Rainboots and Reese’s: 12th Annual Spooktacular Brings Halloween Festivities Despite Weather

By HAEUN PARK

Families dressed in costumes, posed for pictures, danced to live music and munched on bags of fresh-popped popcorn. A NASA toddler in a tinfoil hat and a painted cardboard rocket waited patiently in line for face-painting. A mini Evil Queen and a black fruit bat played a life-sized game of Connect 4. Multiple Spider-Men and one Spider Gwen chased each other in front of the bubble machine. In the meantime, parents holding umbrellas stood on the grass and waited for the parade, Spooktacular’s main event, to begin.

The Better Middlebury Partnership hosted its 12th Annual Spooktacular on the Town Green this past Sunday, Oct. 27. Despite a steady drizzle of rain, kids flocked to game stations and activity tables operated by volunteers. Visitors could enjoy games, face-painting, bubbles and a craft table, alongside dancing and halloween-themed treats.

Nancie Dunn, the primary organizer of Spooktacular, started the event 14 years ago and has been hosting it with the help of her husband, Bruce Baker, ever since. For Dunn, the idea for Spooktacular rose out of a need she saw for a community-based Halloween event.

“When my kids were little, there was a parade and a bonfire that the Middlebury Parks and Recreation put on, and then there was nothing,” Dunn said. “So I thought with this cute town we needed to make something.” That was when Dunn got the idea for Spooktacular, which she and Baker have been running ever since.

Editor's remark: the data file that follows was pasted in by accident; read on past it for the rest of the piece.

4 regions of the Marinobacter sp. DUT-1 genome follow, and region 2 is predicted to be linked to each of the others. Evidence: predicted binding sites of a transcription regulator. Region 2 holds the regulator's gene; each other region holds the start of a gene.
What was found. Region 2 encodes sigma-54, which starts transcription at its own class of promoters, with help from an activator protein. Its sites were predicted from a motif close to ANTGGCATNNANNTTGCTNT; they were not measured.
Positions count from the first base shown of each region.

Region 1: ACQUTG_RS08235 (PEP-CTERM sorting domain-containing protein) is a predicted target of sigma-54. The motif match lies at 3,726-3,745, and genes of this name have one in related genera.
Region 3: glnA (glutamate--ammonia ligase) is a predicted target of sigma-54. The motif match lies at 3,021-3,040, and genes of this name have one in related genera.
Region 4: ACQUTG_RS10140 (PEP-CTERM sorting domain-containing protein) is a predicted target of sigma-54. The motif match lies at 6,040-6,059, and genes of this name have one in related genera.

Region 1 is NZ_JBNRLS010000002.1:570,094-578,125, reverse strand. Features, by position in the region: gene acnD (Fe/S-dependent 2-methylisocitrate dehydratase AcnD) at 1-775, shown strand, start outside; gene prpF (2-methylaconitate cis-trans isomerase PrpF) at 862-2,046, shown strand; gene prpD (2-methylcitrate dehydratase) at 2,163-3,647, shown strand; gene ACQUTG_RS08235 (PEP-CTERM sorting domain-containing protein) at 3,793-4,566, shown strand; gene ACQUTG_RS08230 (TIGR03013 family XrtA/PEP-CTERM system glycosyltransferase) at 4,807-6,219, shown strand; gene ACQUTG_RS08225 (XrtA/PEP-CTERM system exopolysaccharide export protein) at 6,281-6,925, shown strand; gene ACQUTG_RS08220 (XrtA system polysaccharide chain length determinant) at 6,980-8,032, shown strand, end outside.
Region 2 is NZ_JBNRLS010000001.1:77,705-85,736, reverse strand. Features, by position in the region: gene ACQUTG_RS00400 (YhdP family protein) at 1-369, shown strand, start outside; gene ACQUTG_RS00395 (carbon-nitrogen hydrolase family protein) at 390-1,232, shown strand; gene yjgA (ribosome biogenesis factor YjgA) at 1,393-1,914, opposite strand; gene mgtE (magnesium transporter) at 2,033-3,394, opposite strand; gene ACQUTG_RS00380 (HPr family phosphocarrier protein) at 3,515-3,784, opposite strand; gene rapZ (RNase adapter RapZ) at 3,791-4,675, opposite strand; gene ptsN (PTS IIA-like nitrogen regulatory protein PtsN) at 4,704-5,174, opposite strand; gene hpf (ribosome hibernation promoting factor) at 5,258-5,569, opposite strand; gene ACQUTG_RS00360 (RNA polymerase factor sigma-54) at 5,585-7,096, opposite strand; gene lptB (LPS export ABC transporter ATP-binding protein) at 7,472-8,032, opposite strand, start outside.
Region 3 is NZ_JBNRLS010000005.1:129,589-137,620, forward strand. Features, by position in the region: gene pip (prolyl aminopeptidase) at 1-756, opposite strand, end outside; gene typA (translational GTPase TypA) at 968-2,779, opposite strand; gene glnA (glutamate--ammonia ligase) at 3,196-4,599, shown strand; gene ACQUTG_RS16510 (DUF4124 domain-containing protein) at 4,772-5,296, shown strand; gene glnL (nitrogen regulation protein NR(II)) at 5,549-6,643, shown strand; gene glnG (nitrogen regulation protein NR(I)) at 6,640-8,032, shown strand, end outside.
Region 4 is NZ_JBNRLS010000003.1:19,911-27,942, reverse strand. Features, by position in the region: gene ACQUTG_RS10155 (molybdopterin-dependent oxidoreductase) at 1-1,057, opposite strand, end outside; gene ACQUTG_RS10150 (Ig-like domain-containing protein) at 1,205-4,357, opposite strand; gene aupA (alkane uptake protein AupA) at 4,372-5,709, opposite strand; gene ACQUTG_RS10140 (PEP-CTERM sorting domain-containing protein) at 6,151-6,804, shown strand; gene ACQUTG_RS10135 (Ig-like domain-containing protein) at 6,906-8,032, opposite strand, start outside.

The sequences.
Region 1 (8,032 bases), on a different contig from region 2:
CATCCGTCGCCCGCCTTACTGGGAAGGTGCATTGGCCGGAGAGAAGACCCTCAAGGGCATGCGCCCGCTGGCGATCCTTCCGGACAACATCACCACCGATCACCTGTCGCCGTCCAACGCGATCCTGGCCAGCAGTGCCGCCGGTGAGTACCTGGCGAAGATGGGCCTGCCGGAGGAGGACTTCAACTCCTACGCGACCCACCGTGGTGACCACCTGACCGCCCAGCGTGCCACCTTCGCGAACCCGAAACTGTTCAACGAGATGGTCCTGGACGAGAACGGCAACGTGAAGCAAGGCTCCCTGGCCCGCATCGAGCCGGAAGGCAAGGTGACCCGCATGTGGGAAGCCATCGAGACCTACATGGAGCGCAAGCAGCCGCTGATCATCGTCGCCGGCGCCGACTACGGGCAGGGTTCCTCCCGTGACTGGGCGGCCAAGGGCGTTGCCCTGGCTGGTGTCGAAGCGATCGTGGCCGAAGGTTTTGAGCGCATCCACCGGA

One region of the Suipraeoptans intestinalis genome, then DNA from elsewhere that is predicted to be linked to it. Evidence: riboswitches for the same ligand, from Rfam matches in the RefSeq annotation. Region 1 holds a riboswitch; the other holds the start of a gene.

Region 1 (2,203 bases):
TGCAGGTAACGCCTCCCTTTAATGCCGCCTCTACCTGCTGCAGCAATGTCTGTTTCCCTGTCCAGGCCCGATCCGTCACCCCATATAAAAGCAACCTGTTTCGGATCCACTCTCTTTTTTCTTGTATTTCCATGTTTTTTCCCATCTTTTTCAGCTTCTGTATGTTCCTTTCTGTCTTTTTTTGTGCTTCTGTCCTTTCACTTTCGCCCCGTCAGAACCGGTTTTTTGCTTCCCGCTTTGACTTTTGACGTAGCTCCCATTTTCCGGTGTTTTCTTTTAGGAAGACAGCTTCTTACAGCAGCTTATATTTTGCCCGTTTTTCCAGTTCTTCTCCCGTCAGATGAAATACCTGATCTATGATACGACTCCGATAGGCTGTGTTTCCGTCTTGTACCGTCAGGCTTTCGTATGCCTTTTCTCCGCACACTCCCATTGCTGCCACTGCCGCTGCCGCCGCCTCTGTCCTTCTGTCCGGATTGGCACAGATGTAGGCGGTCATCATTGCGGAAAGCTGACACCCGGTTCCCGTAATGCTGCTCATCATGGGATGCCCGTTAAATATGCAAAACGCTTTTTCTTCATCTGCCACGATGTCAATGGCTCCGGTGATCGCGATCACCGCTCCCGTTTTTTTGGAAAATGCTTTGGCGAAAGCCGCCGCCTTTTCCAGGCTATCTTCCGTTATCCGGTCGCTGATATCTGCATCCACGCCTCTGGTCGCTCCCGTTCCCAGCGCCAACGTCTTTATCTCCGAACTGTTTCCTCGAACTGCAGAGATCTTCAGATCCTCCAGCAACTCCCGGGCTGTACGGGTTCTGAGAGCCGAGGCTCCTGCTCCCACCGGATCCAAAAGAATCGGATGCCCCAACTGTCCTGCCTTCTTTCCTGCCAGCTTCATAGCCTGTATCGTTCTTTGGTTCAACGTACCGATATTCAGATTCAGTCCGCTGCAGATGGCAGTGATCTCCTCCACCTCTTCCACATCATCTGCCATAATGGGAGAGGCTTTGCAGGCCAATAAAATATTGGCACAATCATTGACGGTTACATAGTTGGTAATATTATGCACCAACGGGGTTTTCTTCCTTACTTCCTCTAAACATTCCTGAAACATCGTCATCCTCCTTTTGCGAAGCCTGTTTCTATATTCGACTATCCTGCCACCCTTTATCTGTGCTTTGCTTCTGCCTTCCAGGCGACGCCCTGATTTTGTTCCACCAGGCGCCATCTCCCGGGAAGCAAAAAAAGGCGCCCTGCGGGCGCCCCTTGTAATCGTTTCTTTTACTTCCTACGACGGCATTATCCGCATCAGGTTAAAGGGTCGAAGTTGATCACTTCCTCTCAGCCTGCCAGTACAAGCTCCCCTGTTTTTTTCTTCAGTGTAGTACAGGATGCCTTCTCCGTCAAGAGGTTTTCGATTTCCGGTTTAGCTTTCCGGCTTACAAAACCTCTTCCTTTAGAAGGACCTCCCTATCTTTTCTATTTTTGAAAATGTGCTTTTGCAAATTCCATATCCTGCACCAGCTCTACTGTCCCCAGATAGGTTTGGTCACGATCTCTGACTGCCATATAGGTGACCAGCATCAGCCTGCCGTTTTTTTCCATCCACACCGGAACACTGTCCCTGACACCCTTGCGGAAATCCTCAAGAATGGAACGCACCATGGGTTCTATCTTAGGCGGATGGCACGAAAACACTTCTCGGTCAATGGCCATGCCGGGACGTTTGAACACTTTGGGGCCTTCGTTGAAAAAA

“We had good weather last year and saw about 500 kids,” Baker said. “Because of the weather, this year was the most challenging year out of the 14.” The covered gazebo in the middle of the Town Green served as not only a refuge from the rain but also as the center of activity from where Baker played live music.

“My favorite part is right here at the gazebo,” Baker said. “All the kids come up, and the ones that are gregarious dance with me and have fun.” 

Lauren Laberge, in charge of face-painting station, is one of the committee members who organizes the event every year.

“It’s cute to see the families come out all dressed up,” Laberge said. “I think they love it because you don’t always get an opportunity with your kids to be a part of something with costumes.” 

Sarah Stahl, who oversees the crafts, is another committee member.

“[Spooktacular] is different from trick-or-treating in the dark,” Stahl said. “This is a daytime event, and it’s free. Some mother even said to me: ‘Thank you for doing this. This is all we do for Halloween.’”

At 2:30 p.m., Dunn, dressed as the Spooktacular Witch, led the group in a parade through the town. All through Main Street, merchants, some in costume, stood outside their shop fronts with bowls full of candy ready to be dropped in the children’s waiting bags. Audra Ouellette has participated in Spooktacular for all the three years she has been an employee at Sweet Cecily, a local home goods retailer.

“My favorite part about the event are the little faces that come through with costumes on,” Ouellette said. “There’s almost no preparation the vendors have to do beforehand. Nancie supplies everyone with the candy. It’s perfect.” As kids walked past Dunn with bags heavy of sweets, they waved at the Spooktacular Witch and headed home.

“It’s a real nice community thing,” Baker said. “It gives people who might not be able to afford to do anything special on their own an opportunity to get dressed up with their kids and have a great time.”

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